She was so interesting, was the thing. All trees have spirits, dryads as humans once named us, but we are still trees at heart. I loved my forest dearly but it was ancient and I was young. Trees live so much more slowly than the world around them, but when we are young it is almost like we do not. I was the only sapling in my stand and the others were so old they were scarcely able to rouse themselves to speak. By my fifth year I had already taken the form of a passing deer and it allowed me some freedom from my bark but still I ached for companionship. If I had never met her I have little doubt I would have grown past the phase as all trees do, forgotten my youthful exuberance with the turn of the season, but I met her and it changed me.
She was young—ten just like I was—exploring the woods around the home she had recently moved to with her mother and father. I know now that I did not live so very far from people even then but no trail passed close to the stand where I grew and so she was the first I saw. I think she saw me for a kindred spirit back then, something young surrounded only by the fully grown, because she talked directly to my branches and leaves.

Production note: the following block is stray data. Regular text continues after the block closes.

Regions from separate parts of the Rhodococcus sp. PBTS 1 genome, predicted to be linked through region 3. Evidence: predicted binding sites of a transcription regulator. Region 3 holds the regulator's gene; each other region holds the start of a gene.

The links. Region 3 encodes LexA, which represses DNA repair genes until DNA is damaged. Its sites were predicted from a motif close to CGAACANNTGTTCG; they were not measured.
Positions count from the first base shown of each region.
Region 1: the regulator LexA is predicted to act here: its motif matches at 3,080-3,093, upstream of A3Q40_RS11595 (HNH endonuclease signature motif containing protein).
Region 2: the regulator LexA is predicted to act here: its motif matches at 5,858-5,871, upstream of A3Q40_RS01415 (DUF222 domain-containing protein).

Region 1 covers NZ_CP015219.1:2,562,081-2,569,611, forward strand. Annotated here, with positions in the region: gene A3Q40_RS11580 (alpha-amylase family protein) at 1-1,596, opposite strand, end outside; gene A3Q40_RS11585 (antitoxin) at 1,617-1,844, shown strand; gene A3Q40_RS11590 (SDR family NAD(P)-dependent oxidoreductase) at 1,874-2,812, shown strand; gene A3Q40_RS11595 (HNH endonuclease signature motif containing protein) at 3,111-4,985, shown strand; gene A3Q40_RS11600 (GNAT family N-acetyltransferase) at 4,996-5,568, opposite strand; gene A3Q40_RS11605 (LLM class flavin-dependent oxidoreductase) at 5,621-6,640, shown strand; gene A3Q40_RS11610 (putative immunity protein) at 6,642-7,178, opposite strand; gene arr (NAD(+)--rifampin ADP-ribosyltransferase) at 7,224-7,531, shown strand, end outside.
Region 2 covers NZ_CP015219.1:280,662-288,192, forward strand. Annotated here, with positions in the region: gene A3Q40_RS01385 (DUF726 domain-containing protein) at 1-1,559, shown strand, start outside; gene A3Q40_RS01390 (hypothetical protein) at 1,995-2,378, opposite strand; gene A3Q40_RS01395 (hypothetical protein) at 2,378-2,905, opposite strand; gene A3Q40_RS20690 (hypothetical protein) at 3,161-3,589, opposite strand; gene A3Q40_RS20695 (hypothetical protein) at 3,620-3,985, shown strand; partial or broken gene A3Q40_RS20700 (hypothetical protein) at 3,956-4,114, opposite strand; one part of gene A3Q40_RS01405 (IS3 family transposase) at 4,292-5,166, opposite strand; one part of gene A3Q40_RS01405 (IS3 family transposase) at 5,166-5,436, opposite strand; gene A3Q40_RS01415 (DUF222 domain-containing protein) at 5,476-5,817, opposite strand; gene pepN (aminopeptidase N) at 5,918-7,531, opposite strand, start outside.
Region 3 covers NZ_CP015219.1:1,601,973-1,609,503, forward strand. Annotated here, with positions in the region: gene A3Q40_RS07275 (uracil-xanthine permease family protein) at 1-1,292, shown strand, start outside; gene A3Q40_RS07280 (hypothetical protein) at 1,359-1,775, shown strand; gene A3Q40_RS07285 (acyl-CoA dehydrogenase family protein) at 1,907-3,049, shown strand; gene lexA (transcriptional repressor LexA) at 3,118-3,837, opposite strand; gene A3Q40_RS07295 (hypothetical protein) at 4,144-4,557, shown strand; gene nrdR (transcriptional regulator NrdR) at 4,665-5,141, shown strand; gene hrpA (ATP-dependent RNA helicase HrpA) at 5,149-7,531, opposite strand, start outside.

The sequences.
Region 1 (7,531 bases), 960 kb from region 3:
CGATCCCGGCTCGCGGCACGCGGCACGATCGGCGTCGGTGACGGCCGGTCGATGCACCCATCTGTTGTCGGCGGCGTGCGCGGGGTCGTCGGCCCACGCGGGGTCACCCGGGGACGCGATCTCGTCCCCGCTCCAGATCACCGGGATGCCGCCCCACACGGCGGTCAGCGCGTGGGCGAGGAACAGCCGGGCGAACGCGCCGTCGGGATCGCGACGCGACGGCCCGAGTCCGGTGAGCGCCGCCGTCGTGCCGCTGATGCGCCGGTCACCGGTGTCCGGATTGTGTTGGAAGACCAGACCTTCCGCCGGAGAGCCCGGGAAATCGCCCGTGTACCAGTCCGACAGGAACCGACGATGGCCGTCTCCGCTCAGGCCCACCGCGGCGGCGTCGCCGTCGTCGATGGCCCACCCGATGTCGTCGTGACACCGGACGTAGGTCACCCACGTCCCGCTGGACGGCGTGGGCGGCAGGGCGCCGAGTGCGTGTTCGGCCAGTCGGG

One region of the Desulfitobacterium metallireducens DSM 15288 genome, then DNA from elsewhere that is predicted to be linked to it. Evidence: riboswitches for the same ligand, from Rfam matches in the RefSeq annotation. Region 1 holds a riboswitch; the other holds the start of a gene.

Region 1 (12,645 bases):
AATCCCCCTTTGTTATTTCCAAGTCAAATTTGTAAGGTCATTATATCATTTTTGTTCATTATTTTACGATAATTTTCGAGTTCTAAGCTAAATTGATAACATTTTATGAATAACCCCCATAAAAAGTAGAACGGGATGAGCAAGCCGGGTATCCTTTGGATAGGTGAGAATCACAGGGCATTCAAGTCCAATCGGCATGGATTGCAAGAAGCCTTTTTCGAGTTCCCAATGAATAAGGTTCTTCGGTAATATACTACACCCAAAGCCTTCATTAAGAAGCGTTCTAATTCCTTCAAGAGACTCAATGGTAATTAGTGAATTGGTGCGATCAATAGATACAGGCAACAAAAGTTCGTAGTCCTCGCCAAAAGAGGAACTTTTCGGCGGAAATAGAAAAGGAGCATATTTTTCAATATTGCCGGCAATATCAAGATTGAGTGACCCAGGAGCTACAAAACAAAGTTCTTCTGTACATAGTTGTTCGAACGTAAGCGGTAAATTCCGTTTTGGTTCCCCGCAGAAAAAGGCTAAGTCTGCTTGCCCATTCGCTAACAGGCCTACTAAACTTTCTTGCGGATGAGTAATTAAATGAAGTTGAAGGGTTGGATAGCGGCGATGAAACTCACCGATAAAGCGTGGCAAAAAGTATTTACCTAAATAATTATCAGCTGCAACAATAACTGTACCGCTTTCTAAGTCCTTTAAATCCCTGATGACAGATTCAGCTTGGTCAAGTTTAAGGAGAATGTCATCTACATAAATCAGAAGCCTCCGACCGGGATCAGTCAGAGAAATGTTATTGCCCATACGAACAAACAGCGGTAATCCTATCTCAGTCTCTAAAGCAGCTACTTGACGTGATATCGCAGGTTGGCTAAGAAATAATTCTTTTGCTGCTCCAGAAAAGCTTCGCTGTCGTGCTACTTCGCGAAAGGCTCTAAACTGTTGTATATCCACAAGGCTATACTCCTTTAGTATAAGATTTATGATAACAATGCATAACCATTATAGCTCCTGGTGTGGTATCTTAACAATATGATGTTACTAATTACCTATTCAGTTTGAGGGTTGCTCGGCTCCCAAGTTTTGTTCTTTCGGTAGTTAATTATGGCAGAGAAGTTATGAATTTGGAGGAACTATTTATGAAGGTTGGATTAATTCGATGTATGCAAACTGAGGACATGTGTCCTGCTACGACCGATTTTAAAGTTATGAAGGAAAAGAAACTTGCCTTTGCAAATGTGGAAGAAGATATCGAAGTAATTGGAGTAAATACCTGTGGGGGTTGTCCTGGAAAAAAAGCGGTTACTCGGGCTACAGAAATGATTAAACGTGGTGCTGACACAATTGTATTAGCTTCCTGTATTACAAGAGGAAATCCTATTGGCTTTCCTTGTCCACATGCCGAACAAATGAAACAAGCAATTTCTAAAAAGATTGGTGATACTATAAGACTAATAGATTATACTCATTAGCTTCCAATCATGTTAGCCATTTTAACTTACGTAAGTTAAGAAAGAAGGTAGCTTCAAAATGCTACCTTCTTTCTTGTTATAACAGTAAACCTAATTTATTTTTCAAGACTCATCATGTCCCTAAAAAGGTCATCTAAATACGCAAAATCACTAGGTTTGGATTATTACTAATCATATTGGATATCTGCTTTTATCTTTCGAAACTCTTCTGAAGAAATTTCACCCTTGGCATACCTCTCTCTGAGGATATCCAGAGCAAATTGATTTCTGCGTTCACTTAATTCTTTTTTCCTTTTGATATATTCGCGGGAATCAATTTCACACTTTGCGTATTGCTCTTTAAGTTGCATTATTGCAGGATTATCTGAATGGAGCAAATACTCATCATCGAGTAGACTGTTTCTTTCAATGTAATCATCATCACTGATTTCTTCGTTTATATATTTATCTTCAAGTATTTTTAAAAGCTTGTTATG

You look lonely here, she said to me. Only adults all around. Well don't you worry, we'll be best of friends, not like there's anybody else here to talk with.
And she did talk, rattled on about how terrible moving was, how she missed her friends, how there were hardly any other children around and how the ones that were had made fun of her freckles already. I listened to every word and when at least she left for home I mourned her company and how unlikely it was she would come to see me again.
She came back though. Again and again for weeks and then months she returned to share her joys and sorrows. But she grew quieter and quieter over time, had less and less to share, and I began to fear she was wilting, fading like some trees did because they'd let loose their new leaves too soon and had had them taken by a late frost. Somehow, in all those weeks and months, that human girl had become my friend, my only, my dearest, and I resolved to be a friend to her as she was to me.
Deer are simple creatures and their tongues not shaped for the language of man. I needed a new body to speak with my friend and so I set about making one. It was difficult. Unlike the deer whose form I had mimicked directly I did not want to steal my friend's face and so I was forced to work from memory and imagination. It was a hard form to hold and required much practice to become comfortable in, my tongue felt thicker than it should and balancing on two legs was much more difficult than balancing on four or a lattice of roots.
I did it though. Because she was my friend and I feared she would be lost to me if I didn't tell her.